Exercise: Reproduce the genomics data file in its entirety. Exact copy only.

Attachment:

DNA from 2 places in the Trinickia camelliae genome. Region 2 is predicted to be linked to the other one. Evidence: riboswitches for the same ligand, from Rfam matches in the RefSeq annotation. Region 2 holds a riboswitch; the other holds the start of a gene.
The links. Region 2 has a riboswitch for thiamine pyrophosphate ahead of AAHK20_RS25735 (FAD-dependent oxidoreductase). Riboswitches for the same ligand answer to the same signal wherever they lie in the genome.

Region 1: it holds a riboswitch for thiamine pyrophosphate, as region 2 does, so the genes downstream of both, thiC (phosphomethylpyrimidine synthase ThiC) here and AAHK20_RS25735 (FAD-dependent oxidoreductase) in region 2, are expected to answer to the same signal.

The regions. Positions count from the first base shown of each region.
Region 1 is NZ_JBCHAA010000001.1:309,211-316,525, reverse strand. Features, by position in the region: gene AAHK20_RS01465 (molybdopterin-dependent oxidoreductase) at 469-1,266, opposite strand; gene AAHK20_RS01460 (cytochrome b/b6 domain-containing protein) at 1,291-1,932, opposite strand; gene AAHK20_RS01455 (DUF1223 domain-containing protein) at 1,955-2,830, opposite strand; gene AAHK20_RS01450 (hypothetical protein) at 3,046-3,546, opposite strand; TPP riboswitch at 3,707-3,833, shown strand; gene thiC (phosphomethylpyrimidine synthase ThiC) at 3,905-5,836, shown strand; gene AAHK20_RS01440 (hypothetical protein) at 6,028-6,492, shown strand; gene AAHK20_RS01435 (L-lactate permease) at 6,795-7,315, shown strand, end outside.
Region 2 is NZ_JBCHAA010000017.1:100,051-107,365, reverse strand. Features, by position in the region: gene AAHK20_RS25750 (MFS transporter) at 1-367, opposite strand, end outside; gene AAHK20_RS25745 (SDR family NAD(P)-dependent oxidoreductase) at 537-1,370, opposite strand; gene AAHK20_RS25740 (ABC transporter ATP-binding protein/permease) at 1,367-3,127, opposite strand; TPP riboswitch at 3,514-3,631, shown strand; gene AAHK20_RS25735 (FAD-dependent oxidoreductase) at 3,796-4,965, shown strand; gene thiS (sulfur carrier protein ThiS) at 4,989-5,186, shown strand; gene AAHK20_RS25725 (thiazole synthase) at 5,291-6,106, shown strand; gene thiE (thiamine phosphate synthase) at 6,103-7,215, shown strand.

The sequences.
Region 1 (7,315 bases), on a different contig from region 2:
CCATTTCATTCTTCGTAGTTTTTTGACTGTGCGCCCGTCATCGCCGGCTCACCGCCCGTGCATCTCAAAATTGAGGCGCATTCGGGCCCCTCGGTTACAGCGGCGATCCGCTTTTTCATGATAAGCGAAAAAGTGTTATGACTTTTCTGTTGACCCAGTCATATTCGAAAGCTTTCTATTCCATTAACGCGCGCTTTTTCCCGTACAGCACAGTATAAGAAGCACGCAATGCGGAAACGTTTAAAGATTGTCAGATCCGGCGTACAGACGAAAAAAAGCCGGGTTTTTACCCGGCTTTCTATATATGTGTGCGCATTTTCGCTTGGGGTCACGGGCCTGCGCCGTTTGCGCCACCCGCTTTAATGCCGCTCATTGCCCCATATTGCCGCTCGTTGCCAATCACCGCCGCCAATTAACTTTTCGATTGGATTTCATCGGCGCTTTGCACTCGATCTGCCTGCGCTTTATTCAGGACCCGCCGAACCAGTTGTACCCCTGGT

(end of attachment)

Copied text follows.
DNA from 2 places in the Trinickia camelliae genome. Region 2 is predicted to be linked to the other one. Evidence: riboswitches for the same ligand, from Rfam matches in the RefSeq annotation. Region 2 holds a riboswitch; the other holds the start of a gene.
The links. Region 2 has a riboswitch for thiamine pyrophosphate ahead of AAHK20_RS25735 (FAD-dependent oxidoreductase). Riboswitches for the same ligand answer to the same signal wherever they lie in the genome.

Region 1: it holds a riboswitch for thiamine pyrophosphate, as region 2 does, so the genes downstream of both, thiC (phosphomethylpyrimidine synthase ThiC) here and AAHK20_RS25735 (FAD-dependent oxidoreductase) in region 2, are expected to answer to the same signal.

The regions. Positions count from the first base shown of each region.
Region 1 is NZ_JBCHAA010000001.1:309,211-316,525, reverse strand. Features, by position in the region: gene AAHK20_RS01465 (molybdopterin-dependent oxidoreductase) at 469-1,266, opposite strand; gene AAHK20_RS01460 (cytochrome b/b6 domain-containing protein) at 1,291-1,932, opposite strand; gene AAHK20_RS01455 (DUF1223 domain-containing protein) at 1,955-2,830, opposite strand; gene AAHK20_RS01450 (hypothetical protein) at 3,046-3,546, opposite strand; TPP riboswitch at 3,707-3,833, shown strand; gene thiC (phosphomethylpyrimidine synthase ThiC) at 3,905-5,836, shown strand; gene AAHK20_RS01440 (hypothetical protein) at 6,028-6,492, shown strand; gene AAHK20_RS01435 (L-lactate permease) at 6,795-7,315, shown strand, end outside.
Region 2 is NZ_JBCHAA010000017.1:100,051-107,365, reverse strand. Features, by position in the region: gene AAHK20_RS25750 (MFS transporter) at 1-367, opposite strand, end outside; gene AAHK20_RS25745 (SDR family NAD(P)-dependent oxidoreductase) at 537-1,370, opposite strand; gene AAHK20_RS25740 (ABC transporter ATP-binding protein/permease) at 1,367-3,127, opposite strand; TPP riboswitch at 3,514-3,631, shown strand; gene AAHK20_RS25735 (FAD-dependent oxidoreductase) at 3,796-4,965, shown strand; gene thiS (sulfur carrier protein ThiS) at 4,989-5,186, shown strand; gene AAHK20_RS25725 (thiazole synthase) at 5,291-6,106, shown strand; gene thiE (thiamine phosphate synthase) at 6,103-7,215, shown strand.

The sequences.
Region 1 (7,315 bases), on a different contig from region 2:
CCATTTCATTCTTCGTAGTTTTTTGACTGTGCGCCCGTCATCGCCGGCTCACCGCCCGTGCATCTCAAAATTGAGGCGCATTCGGGCCCCTCGGTTACAGCGGCGATCCGCTTTTTCATGATAAGCGAAAAAGTGTTATGACTTTTCTGTTGACCCAGTCATATTCGAAAGCTTTCTATTCCATTAACGCGCGCTTTTTCCCGTACAGCACAGTATAAGAAGCACGCAATGCGGAAACGTTTAAAGATTGTCAGATCCGGCGTACAGACGAAAAAAAGCCGGGTTTTTACCCGGCTTTCTATATATGTGTGCGCATTTTCGCTTGGGGTCACGGGCCTGCGCCGTTTGCGCCACCCGCTTTAATGCCGCTCATTGCCCCATATTGCCGCTCGTTGCCAATCACCGCCGCCAATTAACTTTTCGATTGGATTTCATCGGCGCTTTGCACTCGATCTGCCTGCGCTTTATTCAGGACCCGCCGAACCAGTTGTACCCCTGGT